During the course of a shift, hospital clowns will often be called upon to assist a nurse or technician with a procedure. No, they aren’t expected to draw blood or take vital signs, but their presence is sometimes requested at a moment when a patient is about to suffer some pain or be made very uncomfortable.
When a nurse explains to parents that a vein must be commandeered for an IV site or a technician must obtain a sample of blood, an older child may begin to get nervous or even start crying. A younger child may not understand what is being discussed at that time, but as soon as supplies and equipment are brought into the room for such procedures, these little ones tend to scream like banshees and attempt an escape.
Anxious nurses chased us down one evening during a shift and explained that two of them were going to try to start an IV on a very young boy and wanted us to provide a distraction. We entered a packed room-the entire family was there along with the two nurses. We started a little performance which made everyone happy...until the needle was unsheathed.
The child’s parents and siblings began to try to draw his attention away from the nurses and the nurses said things to reassure him, but he would not be fooled. We decided that our best bet at this point was bubbles. This was always a success with little ones and I had just purchased a small bubble machine. It worked...until it didn’t. The little boy played with the bubbles as his parents encouraged him to keep catching them, but as the nurses continued to prepare his arm, he began to panic. His mother helped the nurses hold him while they tried to put the needle in his vein, but he wriggled so much as he screamed, that they had to stop several times.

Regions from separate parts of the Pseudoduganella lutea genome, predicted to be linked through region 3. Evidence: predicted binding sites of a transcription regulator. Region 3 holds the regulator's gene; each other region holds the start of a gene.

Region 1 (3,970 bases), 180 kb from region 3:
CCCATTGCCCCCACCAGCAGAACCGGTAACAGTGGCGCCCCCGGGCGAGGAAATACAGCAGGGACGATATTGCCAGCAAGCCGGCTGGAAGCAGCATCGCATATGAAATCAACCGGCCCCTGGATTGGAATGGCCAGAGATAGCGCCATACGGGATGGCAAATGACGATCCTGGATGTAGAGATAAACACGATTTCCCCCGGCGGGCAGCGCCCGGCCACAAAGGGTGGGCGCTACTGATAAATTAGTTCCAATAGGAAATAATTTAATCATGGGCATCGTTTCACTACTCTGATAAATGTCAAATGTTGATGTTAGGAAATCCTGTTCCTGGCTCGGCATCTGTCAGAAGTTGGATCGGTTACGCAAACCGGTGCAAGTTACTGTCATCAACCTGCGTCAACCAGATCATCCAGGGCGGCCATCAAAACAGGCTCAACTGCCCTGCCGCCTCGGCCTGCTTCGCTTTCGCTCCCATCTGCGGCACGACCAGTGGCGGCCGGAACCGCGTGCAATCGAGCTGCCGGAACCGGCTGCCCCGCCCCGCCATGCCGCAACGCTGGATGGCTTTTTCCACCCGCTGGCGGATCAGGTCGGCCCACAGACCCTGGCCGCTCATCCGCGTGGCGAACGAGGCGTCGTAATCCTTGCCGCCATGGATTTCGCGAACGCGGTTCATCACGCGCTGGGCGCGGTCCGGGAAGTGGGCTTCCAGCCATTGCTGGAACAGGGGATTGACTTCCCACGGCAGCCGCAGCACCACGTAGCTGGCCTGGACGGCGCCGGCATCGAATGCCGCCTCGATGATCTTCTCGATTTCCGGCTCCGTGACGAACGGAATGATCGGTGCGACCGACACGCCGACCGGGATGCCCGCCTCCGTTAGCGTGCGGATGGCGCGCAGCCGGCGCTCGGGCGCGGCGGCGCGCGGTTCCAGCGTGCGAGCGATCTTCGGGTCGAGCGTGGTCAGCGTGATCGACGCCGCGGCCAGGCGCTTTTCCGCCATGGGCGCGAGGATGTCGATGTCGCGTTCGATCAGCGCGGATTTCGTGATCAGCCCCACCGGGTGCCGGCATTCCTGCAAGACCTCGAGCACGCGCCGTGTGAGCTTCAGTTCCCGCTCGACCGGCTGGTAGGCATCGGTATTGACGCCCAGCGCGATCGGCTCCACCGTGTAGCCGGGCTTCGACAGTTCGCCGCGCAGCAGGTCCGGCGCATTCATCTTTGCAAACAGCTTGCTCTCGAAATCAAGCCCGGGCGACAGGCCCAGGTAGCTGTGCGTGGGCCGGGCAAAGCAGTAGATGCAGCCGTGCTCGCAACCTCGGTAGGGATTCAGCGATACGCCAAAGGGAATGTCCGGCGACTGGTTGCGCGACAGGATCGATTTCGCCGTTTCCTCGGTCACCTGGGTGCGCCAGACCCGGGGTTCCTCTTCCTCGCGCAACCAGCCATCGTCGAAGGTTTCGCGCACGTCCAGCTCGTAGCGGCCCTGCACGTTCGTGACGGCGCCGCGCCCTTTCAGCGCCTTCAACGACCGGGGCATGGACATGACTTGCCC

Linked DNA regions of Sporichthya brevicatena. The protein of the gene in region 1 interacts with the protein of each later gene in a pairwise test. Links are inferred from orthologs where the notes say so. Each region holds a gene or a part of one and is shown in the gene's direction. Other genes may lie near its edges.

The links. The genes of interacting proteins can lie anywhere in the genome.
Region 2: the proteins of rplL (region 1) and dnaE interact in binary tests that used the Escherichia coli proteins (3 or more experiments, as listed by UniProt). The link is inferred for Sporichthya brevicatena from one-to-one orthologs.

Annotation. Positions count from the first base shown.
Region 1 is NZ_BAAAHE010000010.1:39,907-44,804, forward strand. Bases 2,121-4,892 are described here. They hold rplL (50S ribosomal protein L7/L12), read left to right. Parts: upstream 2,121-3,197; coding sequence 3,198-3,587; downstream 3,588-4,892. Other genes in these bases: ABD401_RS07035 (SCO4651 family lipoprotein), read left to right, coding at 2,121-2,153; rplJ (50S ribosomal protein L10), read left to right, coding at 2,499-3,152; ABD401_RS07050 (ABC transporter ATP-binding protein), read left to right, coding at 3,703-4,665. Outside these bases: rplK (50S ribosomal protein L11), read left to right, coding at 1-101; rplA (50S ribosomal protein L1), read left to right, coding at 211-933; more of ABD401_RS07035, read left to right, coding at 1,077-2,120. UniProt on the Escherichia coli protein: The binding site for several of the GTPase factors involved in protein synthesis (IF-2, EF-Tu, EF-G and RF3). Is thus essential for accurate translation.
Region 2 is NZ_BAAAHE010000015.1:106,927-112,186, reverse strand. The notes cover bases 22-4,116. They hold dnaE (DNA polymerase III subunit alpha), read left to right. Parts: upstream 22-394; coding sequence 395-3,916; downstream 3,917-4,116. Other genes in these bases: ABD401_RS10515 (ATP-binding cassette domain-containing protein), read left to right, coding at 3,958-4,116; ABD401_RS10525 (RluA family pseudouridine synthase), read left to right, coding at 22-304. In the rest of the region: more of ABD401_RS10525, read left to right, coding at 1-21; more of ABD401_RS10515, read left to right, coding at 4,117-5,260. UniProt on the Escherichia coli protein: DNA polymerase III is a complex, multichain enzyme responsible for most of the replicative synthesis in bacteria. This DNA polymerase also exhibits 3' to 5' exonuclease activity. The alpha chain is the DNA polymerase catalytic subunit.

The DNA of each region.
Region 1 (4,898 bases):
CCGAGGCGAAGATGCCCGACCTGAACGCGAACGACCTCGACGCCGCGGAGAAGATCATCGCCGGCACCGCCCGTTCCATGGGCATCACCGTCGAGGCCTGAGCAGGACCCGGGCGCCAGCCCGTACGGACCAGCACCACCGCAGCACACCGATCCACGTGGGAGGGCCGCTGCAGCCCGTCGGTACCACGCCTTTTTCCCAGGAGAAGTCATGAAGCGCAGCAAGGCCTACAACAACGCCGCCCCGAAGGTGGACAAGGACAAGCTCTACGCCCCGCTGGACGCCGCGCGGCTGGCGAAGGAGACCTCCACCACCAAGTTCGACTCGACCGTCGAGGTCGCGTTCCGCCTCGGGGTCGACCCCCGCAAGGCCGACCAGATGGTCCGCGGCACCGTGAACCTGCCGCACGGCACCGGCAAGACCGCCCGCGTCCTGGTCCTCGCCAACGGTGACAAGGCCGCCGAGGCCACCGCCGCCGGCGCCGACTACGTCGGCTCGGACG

Eventually, the nurses gave up and decided to discuss other options with the child’s doctor. We said goodbye as the sniffing child snuggled up to his mother. The siblings wanted more bubbles, but the room was getting too soapy so we did a quick magic trick and left.
Sometimes, despite our good intentions, we don’t get the outcome we aim for but it mustn’t be considered a failure. We must always do our best, figure out how to do it better next time and try again without letting past struggles weigh heavily on our minds.
Lucy E. Nunez is an LPN and has been a theatrical performer since 2002. She created Nurse Lulu for the Big Apple Circus Clown Care Unit at Nicklaus Children's Hospital in 2014. She was a resident clown there and at Baptist Children's Hospital. For more information please visit: www.sunnybearbuds.wix.com/buds